Franz Lisp

Franz Lisp, written at UC Berkeley by the students of Professor Richard J. Fateman, was a Lisp system based largely on Maclisp, but written specifically to be a host for running the Macsyma computer algebra system on a Digital Equipment Corp (DEC) VAX. It appeared on the scene at the end of 1978 shortly after UC Berkeley took delivery of their first VAX 11/780 (named Ernie CoVax, the first of many systems with pun names at UCB).

Franz Lisp was distributed with the Berkeley Software Distribution (BSD) for the VAX (free to educational sites). It was also distributed on Eunice, a Berkeley UNIX emulator that ran on VAX/VMS. Piggybacking on the popularity of the BSD package, Franz Lisp was probably the most widely distributed and used Lisp system of the 1970s and 1980s.


At the time of Franz Lisp's creation, the Macsyma computer algebra system ran principally on a DEC PDP-10. This computer's limited address space caused difficulties. Attempted remedies included ports of Maclisp to Multics or Lisp Machines, but even if successful these would only be solutions for MIT as these machines were expensive and not commonly available. Franz Lisp was the first example of a framework where large Lisp programs could be run outside the Lisp Machine environment—at the time, Macsyma was considered a very large program. After being ported to Franz Lisp, Macsyma was distributed to about 50 sites under a license restricted by MIT's interest in making Macsyma proprietary. The VAX Macsyma that ran on Franz Lisp was called Vaxima. When Symbolics Inc. bought the commercial rights to Macsyma from MIT to sell along with its Lisp Machines, it eventually was compelled to sell Macsyma also on DEC VAX and Sun Microsystems computers, paying royalties to the University of California for the use of Franz Lisp.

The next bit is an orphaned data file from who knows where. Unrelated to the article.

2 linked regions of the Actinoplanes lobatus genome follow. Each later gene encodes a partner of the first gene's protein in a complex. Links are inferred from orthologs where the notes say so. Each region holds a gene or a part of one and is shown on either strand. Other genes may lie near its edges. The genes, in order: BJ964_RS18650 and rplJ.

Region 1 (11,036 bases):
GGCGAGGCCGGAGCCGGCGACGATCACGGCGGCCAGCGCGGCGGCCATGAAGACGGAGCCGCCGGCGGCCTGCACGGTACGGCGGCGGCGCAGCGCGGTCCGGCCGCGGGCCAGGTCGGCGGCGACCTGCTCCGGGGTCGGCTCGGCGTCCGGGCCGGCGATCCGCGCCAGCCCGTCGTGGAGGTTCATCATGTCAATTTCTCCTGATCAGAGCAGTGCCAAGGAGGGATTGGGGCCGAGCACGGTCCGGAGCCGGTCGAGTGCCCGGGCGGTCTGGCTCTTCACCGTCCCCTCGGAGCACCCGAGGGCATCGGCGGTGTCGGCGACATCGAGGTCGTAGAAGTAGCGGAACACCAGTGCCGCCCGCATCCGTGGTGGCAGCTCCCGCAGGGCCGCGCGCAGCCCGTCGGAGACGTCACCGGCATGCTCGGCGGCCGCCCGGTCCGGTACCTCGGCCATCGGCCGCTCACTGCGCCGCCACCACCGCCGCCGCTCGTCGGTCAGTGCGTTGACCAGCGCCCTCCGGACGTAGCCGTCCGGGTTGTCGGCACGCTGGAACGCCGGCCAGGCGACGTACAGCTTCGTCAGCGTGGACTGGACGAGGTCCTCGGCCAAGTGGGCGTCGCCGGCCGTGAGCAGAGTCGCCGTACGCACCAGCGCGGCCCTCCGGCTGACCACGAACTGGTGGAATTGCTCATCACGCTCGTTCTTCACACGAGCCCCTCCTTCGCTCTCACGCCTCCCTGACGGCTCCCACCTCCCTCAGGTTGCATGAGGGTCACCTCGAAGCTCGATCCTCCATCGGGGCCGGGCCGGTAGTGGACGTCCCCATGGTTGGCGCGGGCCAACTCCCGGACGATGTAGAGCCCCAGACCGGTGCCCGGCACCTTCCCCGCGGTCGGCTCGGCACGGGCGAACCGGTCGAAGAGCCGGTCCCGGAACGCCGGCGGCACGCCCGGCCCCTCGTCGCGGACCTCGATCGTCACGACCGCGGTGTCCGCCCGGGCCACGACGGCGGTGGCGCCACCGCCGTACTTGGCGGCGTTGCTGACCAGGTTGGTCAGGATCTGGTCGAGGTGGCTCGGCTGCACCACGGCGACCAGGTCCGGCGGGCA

Other Lisp implementations for the VAX were MIT's NIL (never completely functional), University of Utah's Portable Standard Lisp, DEC's VAX Lisp, Xerox's Interlisp-VAX and Le Lisp.

In 1982 the port of Franz Lisp to the Motorola 68000 processor was started. In particular, it was ported to a prototype Sun-1 made by Sun Microsystems, which ran a variant of Berkeley UNIX called SunOS. In 1986, at Purdue University, Franz Lisp was ported to the CCI Power 6/32 platform (code named "Tahoe").

The major contributors to Franz Lisp at UC Berkeley were John K. Foderaro, Keith Sklower and Kevin Layer.

A company was formed to provide support for Franz Lisp called Franz Inc. The founders of Franz Inc. were Richard Fateman, John Foderaro, Fritz Kunze, Kevin Layer and Keith Sklower, all associated with UC Berkeley. After the founding of Franz Inc., development and research on Franz Lisp terminated. The first product of Franz Inc. was Franz Lisp running on various Motorola 68000-based workstations. However, almost immediately Franz Inc. began work on the new dialect of Lisp called Common Lisp.


The Franz Lisp interpreter was written in C and Franz Lisp. It was bootstrapped solely using the C compiler. The Franz Lisp compiler, written entirely in Franz Lisp, was called Liszt, completing the pun on the name of the composer Franz Liszt.

Some notable features of Franz Lisp were arrays in Lisp interchangeable with arrays in Fortran and a foreign function interface which allowed interoperation with other languages at the binary level. Many of the implementation techniques were borrowed from Maclisp: bibop memory organization (BIg Bag Of Pages), small integers represented uniquely by pointers to fixed values in fields, and fast arithmetic.

Important applications

  • Franz Lisp was used as the example language in Robert Wilensky's first edition of Lispcraft.
  • An implementation of OPS-5 by DEC on Franz Lisp was used as the basis for a rule-based system for configuring VAX-11 computer system orders and was important to DEC's sales of these computers.
  • Slang: a circuit simulator used to design and test the RISC I microprocessor.

See also

  • PC-LISP is an implementation of Franz Lisp for MS-DOS which still runs on Windows and DOS emulators today.


External links

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